• Increased financing for regional programs to expand regional integration and infrastructure (USD 7.6 billion);
  • A window for refugees and their IDA host governments (USD 2.2 billion)
  • Financing for crisis response, including more recently support for early response to slow-onset crises like food insecurity (USD 2.5 billion)
  • A Private Sector Window to mobilize private investment in IDA countries (USD 2.5 billion)
  • Non-concessional financing for lower risk IDA countries for scaling up successful projects (USD 5.7 billion) 

The five special themes of IDA19 correspond closely to Switzerland’s development priorities defined in Switzerland's international cooperation strategy 2021-2024.

How the World Bank is helping developing countries to cope with the COVID-19 crisis

The World Bank Group is a key partner for developing countries in addressing the health, economic and social impacts of the pandemic. It moved quickly in response to the crisis. As early as mid-March 2020, it adopted an initial emergency relief package worth USD 14 billion. This helped developing countries to contain the pandemic and strengthen their healthcare systems, and provided emergency loans to companies to protect jobs. The World Bank committed USD 155 billion until mid-2021 to help countries address the medium-term impacts, which included over USD 50 billion from the International Development Association (IDA) alone. These funds will be used to save lives, strengthen healthcare systems, carry out vaccination campaigns, keep poor and vulnerable people from falling back into extreme poverty, support jobs and businesses, and promote reforms to rebuild sustainable and resilient economies. This financial assistance is accompanied by the World Bank's technical knowledge and experience.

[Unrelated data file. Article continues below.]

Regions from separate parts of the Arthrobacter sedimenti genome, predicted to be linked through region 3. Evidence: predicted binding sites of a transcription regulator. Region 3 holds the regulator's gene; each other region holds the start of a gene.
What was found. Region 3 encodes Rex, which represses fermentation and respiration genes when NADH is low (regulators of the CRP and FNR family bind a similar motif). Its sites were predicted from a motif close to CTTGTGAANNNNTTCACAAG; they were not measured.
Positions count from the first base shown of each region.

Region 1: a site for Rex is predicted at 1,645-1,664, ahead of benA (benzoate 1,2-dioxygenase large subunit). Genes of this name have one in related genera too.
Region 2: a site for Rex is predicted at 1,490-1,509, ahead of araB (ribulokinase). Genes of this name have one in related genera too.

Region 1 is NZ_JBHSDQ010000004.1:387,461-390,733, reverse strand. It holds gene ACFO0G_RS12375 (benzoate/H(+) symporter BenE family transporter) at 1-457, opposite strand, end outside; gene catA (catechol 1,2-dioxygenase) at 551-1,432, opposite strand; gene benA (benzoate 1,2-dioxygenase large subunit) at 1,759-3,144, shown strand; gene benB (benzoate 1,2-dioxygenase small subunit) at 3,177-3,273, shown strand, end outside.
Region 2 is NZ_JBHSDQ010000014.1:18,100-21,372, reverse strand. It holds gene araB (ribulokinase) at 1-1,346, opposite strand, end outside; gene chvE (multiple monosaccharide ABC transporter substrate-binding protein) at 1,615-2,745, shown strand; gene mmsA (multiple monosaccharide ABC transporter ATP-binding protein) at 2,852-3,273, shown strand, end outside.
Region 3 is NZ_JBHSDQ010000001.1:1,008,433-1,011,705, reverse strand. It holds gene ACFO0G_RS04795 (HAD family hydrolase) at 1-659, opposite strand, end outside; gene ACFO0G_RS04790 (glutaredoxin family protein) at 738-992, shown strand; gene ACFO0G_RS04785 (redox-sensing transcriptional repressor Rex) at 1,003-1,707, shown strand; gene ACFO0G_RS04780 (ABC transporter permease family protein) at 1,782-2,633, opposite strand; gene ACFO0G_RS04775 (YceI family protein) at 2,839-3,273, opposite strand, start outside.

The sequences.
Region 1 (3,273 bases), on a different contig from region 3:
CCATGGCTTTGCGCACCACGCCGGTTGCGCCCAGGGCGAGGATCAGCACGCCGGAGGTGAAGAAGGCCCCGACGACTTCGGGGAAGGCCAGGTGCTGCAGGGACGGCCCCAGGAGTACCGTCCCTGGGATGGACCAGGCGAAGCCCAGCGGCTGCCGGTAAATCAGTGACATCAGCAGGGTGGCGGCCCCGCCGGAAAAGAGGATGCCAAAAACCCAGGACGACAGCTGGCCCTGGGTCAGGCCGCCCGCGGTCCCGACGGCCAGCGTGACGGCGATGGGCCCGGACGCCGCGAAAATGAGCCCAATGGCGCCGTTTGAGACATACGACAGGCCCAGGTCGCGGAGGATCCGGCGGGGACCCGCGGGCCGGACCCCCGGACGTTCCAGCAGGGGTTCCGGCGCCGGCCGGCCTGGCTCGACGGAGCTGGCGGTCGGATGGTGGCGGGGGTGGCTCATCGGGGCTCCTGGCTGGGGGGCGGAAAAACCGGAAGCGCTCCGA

Measuring results

IDA has been a leader in holding itself accountable for the aid effectiveness of its operations. In the 2020 Aid Transparency Index, it ranked second among the most important development organizations; since 2014, it has been ranked in the highest category. The IDA Results Measurement System is a robust accountability and management framework that has contributed significantly to results monitoring and learning at all levels. For IDA19, policy measures and performance targets to support IDA countries have been revised to more closely align with the Sustainable Development Goals. IDA is also committed to strengthening data collection and statistical capacity at the country level in the years ahead.

Results of IDA’s activities

Switzerland’s commitment

Switzerland has been a member of IDA since 1992. Thanks to IDA’s financial strength and expertise in addressing poverty and other global issues, the Swiss contribution to IDA is an important complement of Swiss bilateral aid. As a donor and through an active participation,  Switzerland has pushed successfully for IDA to make a focused contribution toward the implementation and results monitoring of the 2030 Agenda, improve conditions for the private sector, and cooperate more closely with other development actors, such as the UN, especially in fragile contexts.

Additional Information